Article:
Monday, February 16, 2009

Troubled Company Acquisition and SATYAM Scenario

Stock Market has been grappling with this SATYAM Fiasco for a long time than any seen before and media news is the one to go by, then news for the past few days have been both positive and negative. Let me list out few.
Positive Signals

1.SEBI has amended the takeover rules where a suitor can’t make an open offer if an acquirer has announced an open offer already.Also, they have relaxed norms for the companies where new board has taken over.
2.World Bank has said that SATYAM ban might get reviewed if the company proves that they have taken a corrective action and it is good news for speculation. But I wonder why they did not ask WIPRO to take corrective action?
3.Restatement of account before March 2009.

Negative Signals

1. Few Clients including Merrill Lynch are shifting projects to other IT Majors
2. If they decide to restate the account for many years, then it will take more time.

I am not going to dwell much on media news and instead I will focus in this article about troubled company acquisition process, its benefit and pit falls so that it might be useful if there comes a similar situation in future.

Troubled Company Acquisition process

Buying a struggling company is a complex process and the complexity depends on the reasons behind the problem. For example, assume a company called ABC Oils and the company is doing everything right and the management is honest, but somehow they do not generate good revenue either due to bad economies of scale or inefficient targeting. The acquisition process here would be fairly simple. Why? Because, in this example, strategic acquirers should have been hearing this news for few months and they might have spent enough time in analyzing what the acquisition would do for them, its benefits and problems. The buyer would be in a better position to confidently buy it as he knows that additional capital investment and use of parent marketing capability would make the struggling company viable. But the process becomes complex when things go in the opposite direction.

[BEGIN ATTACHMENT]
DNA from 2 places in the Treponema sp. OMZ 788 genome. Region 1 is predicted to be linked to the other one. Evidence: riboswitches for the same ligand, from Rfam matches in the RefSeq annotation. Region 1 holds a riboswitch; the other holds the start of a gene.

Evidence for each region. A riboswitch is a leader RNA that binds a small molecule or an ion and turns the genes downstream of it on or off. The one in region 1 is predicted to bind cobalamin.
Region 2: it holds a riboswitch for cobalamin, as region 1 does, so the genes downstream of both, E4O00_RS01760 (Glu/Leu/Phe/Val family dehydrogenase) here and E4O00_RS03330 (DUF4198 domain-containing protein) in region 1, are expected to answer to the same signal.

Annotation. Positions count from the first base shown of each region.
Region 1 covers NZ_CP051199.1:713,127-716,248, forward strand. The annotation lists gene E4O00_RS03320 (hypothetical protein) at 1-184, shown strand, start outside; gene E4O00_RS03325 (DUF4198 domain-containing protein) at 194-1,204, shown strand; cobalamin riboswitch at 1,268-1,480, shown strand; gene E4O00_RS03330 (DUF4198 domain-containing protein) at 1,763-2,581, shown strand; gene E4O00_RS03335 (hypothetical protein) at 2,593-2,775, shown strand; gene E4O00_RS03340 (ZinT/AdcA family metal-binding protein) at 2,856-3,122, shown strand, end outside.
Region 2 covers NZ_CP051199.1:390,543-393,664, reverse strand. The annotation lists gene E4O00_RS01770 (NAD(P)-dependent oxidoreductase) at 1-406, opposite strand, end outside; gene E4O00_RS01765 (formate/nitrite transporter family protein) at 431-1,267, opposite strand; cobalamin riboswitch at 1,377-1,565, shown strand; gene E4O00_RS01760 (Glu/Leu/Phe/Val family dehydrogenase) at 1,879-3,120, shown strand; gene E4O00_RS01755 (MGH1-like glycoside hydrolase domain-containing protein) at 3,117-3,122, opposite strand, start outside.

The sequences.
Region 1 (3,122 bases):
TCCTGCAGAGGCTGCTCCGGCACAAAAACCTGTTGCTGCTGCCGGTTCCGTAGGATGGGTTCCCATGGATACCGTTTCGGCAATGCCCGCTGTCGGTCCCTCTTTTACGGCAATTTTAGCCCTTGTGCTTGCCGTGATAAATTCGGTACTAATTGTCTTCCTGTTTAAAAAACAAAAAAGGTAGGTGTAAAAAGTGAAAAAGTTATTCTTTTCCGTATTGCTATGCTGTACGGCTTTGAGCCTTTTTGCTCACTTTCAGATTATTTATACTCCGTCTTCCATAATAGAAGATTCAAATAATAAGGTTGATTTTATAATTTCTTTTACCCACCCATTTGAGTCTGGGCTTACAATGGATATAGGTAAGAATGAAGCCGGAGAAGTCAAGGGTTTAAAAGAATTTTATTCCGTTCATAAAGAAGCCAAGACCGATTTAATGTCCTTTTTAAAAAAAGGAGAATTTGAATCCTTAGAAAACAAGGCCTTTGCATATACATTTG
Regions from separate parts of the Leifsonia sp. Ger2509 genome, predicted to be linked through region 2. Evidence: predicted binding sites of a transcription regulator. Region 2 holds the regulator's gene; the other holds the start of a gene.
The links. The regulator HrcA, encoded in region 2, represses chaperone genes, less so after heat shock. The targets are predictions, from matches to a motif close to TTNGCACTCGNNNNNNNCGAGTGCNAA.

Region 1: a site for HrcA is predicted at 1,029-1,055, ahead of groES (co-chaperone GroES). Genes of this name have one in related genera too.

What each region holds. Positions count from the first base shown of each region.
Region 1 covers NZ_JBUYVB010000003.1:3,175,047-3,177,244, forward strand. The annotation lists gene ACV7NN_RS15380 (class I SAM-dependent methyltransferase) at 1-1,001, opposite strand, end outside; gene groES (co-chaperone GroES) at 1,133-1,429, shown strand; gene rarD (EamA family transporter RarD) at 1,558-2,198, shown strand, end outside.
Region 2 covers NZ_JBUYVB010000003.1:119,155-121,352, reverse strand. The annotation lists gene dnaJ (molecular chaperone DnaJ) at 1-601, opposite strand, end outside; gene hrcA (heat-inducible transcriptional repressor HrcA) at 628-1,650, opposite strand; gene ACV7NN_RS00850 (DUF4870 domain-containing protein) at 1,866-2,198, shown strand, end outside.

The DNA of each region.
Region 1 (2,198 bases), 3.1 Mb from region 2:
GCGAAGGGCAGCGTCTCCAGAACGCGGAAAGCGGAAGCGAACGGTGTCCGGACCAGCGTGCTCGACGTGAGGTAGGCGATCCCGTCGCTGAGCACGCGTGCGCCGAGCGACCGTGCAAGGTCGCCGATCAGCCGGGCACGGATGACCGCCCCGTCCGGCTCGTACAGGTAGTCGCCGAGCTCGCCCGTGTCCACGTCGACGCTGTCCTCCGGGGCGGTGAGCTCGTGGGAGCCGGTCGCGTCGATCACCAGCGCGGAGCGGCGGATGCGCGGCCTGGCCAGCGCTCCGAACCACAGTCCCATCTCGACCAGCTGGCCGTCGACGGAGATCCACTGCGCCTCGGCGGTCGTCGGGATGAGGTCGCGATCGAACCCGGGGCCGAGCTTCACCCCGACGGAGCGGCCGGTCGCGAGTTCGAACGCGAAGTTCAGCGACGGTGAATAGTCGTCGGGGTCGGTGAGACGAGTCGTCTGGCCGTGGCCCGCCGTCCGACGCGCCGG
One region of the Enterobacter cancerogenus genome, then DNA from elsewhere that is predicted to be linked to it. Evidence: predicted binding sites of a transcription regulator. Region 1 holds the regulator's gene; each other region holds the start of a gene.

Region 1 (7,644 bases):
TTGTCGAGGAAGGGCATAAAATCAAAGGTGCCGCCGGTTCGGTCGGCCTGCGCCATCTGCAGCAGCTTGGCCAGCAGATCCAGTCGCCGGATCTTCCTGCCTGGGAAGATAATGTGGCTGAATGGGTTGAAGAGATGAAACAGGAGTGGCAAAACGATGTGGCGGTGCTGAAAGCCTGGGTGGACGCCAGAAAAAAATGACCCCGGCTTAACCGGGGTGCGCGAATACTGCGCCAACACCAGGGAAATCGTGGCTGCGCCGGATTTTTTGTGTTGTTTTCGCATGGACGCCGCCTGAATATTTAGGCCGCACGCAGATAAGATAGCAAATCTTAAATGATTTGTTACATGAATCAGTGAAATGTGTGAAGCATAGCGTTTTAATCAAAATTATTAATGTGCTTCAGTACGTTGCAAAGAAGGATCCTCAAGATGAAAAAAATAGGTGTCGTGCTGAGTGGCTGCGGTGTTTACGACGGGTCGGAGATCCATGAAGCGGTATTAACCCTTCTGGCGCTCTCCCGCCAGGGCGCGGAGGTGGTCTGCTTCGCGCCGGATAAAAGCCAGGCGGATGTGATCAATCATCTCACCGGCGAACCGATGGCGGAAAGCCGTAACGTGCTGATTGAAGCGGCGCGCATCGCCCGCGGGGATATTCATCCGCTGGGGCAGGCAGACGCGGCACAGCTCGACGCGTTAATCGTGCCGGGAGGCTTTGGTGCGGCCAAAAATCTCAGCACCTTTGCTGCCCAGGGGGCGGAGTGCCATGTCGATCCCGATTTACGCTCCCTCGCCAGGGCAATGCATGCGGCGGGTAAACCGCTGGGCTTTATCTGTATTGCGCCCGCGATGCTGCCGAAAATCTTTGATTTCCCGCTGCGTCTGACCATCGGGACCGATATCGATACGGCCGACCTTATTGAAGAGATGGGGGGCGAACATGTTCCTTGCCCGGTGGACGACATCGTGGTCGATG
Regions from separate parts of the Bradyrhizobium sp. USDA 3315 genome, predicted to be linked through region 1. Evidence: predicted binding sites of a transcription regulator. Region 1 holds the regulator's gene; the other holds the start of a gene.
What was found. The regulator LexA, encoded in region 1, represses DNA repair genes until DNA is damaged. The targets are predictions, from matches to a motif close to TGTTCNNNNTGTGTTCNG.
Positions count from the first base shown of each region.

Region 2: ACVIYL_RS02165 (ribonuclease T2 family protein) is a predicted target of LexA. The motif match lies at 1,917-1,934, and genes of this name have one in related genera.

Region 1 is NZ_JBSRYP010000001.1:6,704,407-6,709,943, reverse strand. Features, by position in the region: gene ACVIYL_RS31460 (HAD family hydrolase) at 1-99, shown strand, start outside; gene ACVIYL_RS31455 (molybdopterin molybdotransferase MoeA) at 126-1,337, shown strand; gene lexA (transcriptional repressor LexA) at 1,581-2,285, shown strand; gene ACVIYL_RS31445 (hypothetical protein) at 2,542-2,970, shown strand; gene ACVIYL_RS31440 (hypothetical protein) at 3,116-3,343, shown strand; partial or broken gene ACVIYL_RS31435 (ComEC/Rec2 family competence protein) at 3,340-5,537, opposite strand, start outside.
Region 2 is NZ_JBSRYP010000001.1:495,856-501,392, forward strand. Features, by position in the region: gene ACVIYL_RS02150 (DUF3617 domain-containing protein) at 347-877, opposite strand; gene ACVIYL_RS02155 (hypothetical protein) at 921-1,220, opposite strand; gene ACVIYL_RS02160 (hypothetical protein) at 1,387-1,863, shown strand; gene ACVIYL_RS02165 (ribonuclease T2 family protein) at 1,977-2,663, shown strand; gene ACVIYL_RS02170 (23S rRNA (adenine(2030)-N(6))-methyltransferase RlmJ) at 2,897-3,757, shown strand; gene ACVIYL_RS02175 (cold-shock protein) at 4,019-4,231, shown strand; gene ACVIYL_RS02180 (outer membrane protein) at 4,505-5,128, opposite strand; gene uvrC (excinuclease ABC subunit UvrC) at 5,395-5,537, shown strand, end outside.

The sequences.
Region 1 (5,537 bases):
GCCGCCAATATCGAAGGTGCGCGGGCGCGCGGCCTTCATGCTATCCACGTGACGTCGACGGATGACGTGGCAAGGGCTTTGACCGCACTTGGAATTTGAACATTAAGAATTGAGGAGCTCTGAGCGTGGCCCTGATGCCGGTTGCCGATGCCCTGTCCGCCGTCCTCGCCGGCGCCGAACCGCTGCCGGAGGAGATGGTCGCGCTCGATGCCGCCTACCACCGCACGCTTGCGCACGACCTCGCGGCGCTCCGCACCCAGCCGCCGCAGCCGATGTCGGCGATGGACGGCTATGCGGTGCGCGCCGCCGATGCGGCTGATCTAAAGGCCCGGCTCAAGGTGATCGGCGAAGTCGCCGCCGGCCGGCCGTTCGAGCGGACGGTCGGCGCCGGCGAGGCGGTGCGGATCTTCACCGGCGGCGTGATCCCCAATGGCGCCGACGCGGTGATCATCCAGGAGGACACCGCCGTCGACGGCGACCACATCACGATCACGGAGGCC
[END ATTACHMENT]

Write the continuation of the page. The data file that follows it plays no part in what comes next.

Incase of SATYAM, there was no problem as such and it was created by its own Chairman due to his greediness and lack of business ethics. Of course, he would have started the SATYAM with good ethics and he should have been a nice person for sometime. I have a feeling, he committed the mistake once with help of his coterie and he became confident to do more such acts as there was no adequate company law to identify such things. Since, he knew our inefficient legal process and the tolerance level Indian people have got, he just wanted to build an infrastructure empire by diverting some “Free” cash and finally when he was cornered, he simply put himself in prison so that he can spend his retirement life with adequate security. Here the problem is its suddenness. Of course the fraud has been going on for many years but no one knew it and there was no buyer prepared to this kind of situation. Also, no one knows the real complexity of Satyam problem unless investigating agencies find out. Raju won’t come out with clear facts as it will hamper his legal process and it is up to the auditors to unearth what has been going on.

Hence, potential suitors do not have enough time to analyze SATYAM’s strategic fit to them and also they do not have clear view on the financial position. That’s why it has become more complex even though SATYAM’s business structure remains strong. In my view, I do not think it will happen any soon unless it comes for sale at a real cheap price. Would you or your family buy a business which does not have any credible account standards? No, right? It is as simple as that. Unless suitors become confident that it would be a value addition, they won’t buy it in the current scenario as they have seen many takeovers in the past year going futile. Majority of the companies have seen value erosion in the past year after the new acquisition and Tata Motors has lost 80% of its value after the Jaguar-Land rover deal. Let me go through what potential suitors look for and what they bring to the deal.

What potential buyers look for?

Any individual let alone potential buyers will look for some benefit in return to their interest and investment and the case in SATYAM is no different here.

1.Strategic fit
2.Attractive product extension
3.Reach i.e New clients, channels, marketing avenues
4.Sudden scenario where a company is available for cheap price for “Good” reasons